Impactors, as Figure 6 indicates, are better suited to large feeds than is the hammermill. This type uses fewer and stouter hammers, but, like the hammermill, relies on the inertia of the feed to “hold” the rock while it is chipped away. Primary crushing, even of non-abrasive and friable material, and particularly underground, is better handled by other machines unless very special conditions exist. An admittedly unlikely example of a situation in which an impact type crusher could be successfully employed as a portable underground primary crusher might be described by the following conditions:
(a) abnormally small ROM material suitable for impactor feed but too big to be conveyed.
(b) very friable, non-abrasive feed, material.
(c) fine product allows less expensive form of mechanized haulage and eliminates the need for secondary crushing equipment.
Due to the specialized and unlikely nature of this hypothetical application, pure impact crushers are excluded from further consideration for the purposes of this study.
Combination (Sledging ) Crushers
“Roll crushers” is a term sometimes used to describe the combination (impact & pressure) class of crushers. “Sledging roll crushers” is a more suitable name, since it is distinguishing from the impact and pressure terminology and, in fact, the rotor in a roll crusher is frequently called a sledging roll. Sledging roll crushers are characterized by a medium velocity impact (500 fpm or less) between a rotor protrusion and the feed material while the feed is supported in the crusher, hence the term sledging.
The term “roll” is used in a wide variety of non-sledging equipment types and needs clarification here. “Crushing rolls”, two-roll feed-pinching machines, are really a high speed continuous pressure class of crusher used for secondary and tertiary crushing. Sometimes they are confusingly called two-roll crushers, or double roll crushers, or four-roll crushers. The roll surfaces are usually smooth or nearly so and impact ‘or even sledging’ does not play a significant part in the comminution process. “Roll crusher” may also be used to describe a high speed machine in which the feed is neither supported by the crusher nor “nipped” by the roll protrusions. As described in the previous section, this is a high reduction pure impact class crusher sometimes used to avoid secondary crushing.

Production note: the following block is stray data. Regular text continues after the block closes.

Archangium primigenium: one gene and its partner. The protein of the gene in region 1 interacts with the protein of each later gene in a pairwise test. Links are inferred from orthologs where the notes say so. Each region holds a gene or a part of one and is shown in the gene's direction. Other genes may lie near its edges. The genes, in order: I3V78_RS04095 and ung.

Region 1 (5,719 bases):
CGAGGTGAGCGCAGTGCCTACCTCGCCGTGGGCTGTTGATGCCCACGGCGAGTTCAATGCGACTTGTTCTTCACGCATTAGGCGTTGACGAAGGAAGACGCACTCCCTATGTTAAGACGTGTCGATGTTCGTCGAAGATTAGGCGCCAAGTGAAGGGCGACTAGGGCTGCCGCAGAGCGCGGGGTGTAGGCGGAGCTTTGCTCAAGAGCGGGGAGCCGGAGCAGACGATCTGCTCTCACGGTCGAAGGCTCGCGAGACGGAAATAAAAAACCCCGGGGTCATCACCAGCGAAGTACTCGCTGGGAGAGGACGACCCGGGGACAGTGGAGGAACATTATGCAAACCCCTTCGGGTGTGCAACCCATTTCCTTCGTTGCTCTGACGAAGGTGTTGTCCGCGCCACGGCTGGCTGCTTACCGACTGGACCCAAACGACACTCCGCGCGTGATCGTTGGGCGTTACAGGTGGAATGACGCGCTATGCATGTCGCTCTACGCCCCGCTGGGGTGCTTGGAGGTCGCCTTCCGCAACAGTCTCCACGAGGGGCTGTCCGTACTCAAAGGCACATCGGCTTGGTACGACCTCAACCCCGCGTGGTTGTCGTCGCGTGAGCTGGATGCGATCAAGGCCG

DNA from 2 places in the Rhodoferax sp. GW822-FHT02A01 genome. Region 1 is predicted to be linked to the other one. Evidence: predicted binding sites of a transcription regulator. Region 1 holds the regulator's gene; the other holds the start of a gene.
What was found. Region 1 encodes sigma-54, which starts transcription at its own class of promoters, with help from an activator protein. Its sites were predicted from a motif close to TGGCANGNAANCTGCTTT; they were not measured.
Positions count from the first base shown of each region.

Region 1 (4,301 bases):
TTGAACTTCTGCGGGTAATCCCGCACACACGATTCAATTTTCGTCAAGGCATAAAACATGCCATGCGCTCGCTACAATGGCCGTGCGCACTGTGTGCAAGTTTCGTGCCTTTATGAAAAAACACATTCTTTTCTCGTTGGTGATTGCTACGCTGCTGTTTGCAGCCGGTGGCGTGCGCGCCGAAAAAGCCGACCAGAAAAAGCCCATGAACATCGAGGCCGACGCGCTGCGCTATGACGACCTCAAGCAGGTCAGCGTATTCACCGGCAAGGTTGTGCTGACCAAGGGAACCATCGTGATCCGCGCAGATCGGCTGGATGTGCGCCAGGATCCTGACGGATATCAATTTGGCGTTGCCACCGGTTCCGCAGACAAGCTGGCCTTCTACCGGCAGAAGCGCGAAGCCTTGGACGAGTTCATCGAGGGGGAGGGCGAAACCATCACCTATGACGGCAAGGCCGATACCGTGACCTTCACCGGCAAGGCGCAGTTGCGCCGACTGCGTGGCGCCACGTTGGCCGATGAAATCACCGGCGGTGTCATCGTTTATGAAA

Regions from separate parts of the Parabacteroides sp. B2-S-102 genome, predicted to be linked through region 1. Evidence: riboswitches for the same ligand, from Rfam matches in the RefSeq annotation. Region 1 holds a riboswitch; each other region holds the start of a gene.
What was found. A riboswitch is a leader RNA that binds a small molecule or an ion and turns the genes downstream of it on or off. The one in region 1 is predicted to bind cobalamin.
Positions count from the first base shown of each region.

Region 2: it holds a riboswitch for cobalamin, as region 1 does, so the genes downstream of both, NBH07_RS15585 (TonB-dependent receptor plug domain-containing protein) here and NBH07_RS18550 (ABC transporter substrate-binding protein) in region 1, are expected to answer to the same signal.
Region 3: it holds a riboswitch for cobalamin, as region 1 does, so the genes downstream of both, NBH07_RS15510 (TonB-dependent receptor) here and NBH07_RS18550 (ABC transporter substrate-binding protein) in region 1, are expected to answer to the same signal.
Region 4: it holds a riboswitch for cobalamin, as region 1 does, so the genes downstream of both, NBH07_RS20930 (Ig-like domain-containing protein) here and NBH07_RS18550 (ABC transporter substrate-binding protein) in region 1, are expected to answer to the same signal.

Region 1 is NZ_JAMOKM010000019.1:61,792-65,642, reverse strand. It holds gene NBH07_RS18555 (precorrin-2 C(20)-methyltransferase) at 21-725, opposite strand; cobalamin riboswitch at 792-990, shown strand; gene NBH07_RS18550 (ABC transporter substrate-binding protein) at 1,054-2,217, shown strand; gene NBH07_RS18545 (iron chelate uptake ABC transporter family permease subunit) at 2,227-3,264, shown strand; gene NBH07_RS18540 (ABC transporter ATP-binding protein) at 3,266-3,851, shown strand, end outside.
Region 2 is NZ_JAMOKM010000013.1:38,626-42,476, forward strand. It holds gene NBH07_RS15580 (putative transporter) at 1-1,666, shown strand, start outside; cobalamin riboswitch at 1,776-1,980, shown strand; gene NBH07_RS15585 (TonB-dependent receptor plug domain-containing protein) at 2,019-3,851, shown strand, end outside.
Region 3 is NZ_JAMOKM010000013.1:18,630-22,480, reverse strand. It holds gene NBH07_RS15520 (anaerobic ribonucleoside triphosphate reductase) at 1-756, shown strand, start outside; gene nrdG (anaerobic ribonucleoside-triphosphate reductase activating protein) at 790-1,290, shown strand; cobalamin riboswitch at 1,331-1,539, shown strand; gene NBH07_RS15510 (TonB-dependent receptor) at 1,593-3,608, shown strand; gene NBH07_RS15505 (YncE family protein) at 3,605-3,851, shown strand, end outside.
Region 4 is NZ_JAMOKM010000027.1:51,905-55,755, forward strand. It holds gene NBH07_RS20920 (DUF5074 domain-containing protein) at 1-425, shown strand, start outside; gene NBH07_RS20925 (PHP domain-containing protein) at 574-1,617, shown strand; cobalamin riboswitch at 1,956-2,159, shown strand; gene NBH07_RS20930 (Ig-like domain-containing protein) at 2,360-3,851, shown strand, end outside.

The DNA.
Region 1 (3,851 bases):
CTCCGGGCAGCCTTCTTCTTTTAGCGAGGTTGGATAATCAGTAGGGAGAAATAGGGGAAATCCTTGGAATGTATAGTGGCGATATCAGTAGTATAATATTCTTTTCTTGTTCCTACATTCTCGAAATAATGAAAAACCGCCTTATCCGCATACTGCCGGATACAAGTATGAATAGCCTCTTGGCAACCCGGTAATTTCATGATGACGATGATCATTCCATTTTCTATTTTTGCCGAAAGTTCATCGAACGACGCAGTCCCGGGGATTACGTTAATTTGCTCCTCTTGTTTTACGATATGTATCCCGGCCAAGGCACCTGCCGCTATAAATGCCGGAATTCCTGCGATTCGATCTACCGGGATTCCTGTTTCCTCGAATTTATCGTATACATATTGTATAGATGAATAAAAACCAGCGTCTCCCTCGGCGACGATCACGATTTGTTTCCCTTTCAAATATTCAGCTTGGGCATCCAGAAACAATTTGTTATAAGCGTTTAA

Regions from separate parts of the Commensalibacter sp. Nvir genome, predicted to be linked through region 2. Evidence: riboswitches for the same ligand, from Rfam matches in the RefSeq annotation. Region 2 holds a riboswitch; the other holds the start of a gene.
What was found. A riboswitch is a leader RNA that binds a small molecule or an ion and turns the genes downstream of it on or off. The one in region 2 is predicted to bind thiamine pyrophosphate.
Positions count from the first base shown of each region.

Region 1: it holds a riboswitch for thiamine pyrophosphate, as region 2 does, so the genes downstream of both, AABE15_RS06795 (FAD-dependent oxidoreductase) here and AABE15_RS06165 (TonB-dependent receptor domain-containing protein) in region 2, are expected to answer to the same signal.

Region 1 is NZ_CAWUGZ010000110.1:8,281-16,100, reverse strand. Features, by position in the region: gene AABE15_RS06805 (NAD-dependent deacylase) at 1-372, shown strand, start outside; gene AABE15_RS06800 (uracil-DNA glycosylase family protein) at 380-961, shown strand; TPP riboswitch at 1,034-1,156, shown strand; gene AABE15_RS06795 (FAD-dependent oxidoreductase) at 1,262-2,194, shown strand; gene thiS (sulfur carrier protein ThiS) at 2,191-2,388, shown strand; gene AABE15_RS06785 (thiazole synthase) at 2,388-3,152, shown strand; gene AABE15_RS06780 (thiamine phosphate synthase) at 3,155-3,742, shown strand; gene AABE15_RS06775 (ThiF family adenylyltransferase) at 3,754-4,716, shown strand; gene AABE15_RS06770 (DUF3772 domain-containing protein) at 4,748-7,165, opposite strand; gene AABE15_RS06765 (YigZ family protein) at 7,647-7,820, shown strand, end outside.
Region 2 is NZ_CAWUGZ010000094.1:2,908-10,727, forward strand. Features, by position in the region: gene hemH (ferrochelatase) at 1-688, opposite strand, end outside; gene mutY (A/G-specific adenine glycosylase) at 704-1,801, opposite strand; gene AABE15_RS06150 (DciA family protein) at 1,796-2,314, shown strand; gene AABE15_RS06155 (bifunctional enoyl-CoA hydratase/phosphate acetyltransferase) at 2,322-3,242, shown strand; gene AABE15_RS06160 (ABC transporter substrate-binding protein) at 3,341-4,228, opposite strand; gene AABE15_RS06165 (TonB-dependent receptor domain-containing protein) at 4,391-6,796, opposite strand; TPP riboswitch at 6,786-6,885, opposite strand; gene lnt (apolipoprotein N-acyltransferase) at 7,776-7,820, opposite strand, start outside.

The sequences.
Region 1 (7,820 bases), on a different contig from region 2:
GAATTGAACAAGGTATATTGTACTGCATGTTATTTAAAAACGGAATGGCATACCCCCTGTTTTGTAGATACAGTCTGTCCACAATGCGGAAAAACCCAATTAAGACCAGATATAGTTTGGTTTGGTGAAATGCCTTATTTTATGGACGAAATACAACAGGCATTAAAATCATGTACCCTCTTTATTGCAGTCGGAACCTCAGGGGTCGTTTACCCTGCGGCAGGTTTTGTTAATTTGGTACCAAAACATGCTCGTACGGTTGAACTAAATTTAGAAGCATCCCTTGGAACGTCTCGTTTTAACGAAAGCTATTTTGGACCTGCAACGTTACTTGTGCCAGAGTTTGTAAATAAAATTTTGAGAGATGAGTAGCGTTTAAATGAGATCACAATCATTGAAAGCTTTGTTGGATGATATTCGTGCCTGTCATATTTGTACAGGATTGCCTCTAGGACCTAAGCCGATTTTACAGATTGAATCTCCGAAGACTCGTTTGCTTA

Single Roll Sledging Crushers
Sledging roll crushers may be of the single- or double-roll type, the latter being distinguishable from smooth pressure class crushing rolls by the characteristic protrusions (sledges) which work on the feed material. Double-roll sledging crushers usually employ more impact and less sledging by virtue of higher tip speeds, and are principally used for secondary crushing. Figure 7 shows a typical single-roll sledging crusher. There are several features of this type of crusher worthy of mention.
Features of Sledging Roll Crushers
- A dumped load of feed experiences vigorous agitation, immediately sifting smaller pieces down into the crushing chamber.
- This sorting action holds up larger pieces on top of the roll where they are worked on by slugger teeth until material is small enough to be nipped between the rotor and the anvil.
- The pure impact action which takes place on top of the roll on very large feed makes these machines unsuited for stone of massive or blocky structure unless it is friable.
- Maximum feed size for non-friable material should not exceed that which can be nipped, except that breakage of long slabs can and does take place on top of the roll by beam bending.
- Agitation in the chamber and hopper reduces bridging and improves feeding.
- The impact and moderate velocity aspects of this crusher class make it unsuited for abrasive silica bearing materials, and strength of feed is usually limited to about 15,000 psi compressive strength.
- Sledging roll crushers have been found to be generally well suited to crushing oil shale.
The feeder-breaker is an adaptation of the single roll-sledging crusher developed specifically for portability and use in low headroom coal mines. Since it has found successful use in a number of non-coal mines it is therefore worthy of mention. Figure 8 shows a typical feeder breaker.
To achieve low profile, this specialized machine passes material horizontally under the roll, or breaker shaft as it is usually called. The anvil (or bed in this configuration) is flat, and feed is accomplished by a chain-flite conveyor which pulls feed from under the pile of material in the attached surge hopper, and, after passing through the breaking zone, continues on to feed at a relatively controlled rate over the conveyor head pulley, hence the name feeder-breaker. Another characteristic of this single-roll sledging crusher is the shape of the breaker teeth, or picks, as they are generally called. They are relatively few in number (particularly for weak material), replaceable, and pointed, generally being carbide tipped.
Feeder breakers have greatly advanced the practice of conveyorized haulage in coal mines, and during recent years beefed-up versions, pioneered by the W. R. Stamler Corporation, have been successfully employed in a variety of non-coal mines. Among these are underground salt, potash, trona, iron, copper mines, and some open pit mines. These mines use a wide variety of primary short haulage means, but they all make use of low labor, high capacity conveyor systems made possible by the feeder-breaker.